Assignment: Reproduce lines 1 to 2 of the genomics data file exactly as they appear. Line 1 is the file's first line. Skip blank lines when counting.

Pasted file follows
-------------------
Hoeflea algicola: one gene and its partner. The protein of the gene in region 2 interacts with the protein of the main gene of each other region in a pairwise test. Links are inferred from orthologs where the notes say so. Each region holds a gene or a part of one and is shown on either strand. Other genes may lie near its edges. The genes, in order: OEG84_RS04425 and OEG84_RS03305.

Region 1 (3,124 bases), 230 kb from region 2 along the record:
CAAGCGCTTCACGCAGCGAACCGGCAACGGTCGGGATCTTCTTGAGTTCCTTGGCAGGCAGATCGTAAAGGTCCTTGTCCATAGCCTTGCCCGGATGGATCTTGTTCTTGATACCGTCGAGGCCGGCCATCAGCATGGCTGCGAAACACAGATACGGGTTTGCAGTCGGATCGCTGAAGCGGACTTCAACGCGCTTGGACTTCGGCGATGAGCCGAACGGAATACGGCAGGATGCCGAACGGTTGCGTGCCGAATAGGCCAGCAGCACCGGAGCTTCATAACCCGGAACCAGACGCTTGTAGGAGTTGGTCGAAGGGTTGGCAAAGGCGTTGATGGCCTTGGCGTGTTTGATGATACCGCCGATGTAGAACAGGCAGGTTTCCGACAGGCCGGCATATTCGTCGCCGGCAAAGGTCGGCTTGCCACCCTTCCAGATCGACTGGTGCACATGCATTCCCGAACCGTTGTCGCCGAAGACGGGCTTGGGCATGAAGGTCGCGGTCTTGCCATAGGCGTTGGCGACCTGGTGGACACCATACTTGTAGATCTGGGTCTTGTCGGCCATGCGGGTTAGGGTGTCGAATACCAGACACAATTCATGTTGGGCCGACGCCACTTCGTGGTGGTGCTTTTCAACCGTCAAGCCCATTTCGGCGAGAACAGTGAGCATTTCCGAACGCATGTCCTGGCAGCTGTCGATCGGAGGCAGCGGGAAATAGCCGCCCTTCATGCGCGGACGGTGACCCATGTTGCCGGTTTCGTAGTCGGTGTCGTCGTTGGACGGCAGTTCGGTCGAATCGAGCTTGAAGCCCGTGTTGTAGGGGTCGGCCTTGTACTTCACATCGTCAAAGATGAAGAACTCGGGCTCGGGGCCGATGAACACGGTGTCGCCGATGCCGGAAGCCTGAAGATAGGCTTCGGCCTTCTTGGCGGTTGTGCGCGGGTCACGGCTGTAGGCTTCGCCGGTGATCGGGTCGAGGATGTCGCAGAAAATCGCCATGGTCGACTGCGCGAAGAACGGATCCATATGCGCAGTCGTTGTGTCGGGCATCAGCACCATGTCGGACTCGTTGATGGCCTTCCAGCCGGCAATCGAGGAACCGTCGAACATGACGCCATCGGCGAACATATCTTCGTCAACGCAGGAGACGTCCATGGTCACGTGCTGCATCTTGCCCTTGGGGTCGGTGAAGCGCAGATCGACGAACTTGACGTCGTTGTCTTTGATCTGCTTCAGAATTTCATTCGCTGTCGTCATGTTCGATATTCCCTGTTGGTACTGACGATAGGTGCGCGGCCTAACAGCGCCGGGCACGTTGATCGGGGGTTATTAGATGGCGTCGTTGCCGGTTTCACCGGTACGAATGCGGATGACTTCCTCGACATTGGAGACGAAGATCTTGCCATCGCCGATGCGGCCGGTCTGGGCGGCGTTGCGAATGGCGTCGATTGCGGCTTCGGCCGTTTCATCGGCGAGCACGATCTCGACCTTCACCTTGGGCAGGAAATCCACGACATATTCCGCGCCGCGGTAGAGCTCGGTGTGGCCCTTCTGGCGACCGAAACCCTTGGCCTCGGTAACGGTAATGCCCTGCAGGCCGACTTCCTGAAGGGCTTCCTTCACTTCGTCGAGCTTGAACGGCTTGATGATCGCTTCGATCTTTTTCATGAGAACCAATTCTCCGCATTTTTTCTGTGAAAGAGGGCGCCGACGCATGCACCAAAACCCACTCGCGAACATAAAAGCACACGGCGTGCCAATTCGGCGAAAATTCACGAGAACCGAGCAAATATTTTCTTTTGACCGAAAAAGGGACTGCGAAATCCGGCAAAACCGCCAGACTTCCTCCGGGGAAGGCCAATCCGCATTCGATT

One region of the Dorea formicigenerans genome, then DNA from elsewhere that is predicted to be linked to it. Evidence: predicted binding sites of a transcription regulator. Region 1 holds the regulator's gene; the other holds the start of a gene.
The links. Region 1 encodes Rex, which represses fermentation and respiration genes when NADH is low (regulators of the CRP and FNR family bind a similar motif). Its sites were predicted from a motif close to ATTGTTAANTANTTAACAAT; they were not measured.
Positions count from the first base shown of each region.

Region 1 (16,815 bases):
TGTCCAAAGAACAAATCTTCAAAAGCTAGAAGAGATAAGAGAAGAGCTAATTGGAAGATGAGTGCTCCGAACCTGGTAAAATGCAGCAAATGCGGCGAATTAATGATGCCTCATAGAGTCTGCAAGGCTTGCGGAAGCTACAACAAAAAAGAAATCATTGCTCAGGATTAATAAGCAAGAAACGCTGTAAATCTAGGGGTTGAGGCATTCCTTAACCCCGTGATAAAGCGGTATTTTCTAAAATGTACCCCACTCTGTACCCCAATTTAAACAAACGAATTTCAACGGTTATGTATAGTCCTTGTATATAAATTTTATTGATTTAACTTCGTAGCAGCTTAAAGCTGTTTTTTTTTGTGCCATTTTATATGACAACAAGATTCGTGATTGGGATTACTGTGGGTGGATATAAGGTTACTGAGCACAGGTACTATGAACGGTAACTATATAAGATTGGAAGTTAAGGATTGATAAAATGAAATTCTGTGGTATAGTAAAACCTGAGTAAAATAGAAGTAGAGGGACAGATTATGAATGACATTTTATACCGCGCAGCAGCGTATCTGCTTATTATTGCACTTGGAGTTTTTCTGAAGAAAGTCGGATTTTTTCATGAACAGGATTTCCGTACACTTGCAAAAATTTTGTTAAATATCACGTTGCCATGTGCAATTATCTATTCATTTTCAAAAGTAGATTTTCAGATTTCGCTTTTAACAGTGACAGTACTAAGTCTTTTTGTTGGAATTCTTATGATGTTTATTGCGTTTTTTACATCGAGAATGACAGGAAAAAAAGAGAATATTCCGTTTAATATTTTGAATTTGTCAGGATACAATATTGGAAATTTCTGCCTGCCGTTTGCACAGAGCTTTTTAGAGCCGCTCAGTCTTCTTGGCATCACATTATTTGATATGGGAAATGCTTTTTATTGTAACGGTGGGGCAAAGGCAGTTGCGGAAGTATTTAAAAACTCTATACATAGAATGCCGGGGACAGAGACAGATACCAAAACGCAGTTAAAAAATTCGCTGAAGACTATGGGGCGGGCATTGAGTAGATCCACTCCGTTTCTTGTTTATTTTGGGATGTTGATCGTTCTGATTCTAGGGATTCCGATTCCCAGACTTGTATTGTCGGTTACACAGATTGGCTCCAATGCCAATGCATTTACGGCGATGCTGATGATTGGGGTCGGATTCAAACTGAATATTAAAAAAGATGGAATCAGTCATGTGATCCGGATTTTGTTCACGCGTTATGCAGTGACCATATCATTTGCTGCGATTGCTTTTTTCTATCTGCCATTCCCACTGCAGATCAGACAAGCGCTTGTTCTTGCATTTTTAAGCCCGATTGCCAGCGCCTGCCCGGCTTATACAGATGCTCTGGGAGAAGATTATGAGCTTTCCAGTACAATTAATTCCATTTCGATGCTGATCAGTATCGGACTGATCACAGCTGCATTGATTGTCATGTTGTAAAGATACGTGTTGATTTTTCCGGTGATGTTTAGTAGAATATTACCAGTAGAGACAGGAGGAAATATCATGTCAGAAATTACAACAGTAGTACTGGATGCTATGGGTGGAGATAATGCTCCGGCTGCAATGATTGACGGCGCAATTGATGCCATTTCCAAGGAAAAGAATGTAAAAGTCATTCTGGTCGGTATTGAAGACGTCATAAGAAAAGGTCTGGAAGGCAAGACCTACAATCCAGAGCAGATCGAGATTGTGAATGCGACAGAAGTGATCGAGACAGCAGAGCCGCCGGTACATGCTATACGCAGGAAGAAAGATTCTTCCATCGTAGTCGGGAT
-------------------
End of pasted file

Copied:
Hoeflea algicola: one gene and its partner. The protein of the gene in region 2 interacts with the protein of the main gene of each other region in a pairwise test. Links are inferred from orthologs where the notes say so. Each region holds a gene or a part of one and is shown on either strand. Other genes may lie near its edges. The genes, in order: OEG84_RS04425 and OEG84_RS03305.

Region 1 (3,124 bases), 230 kb from region 2 along the record: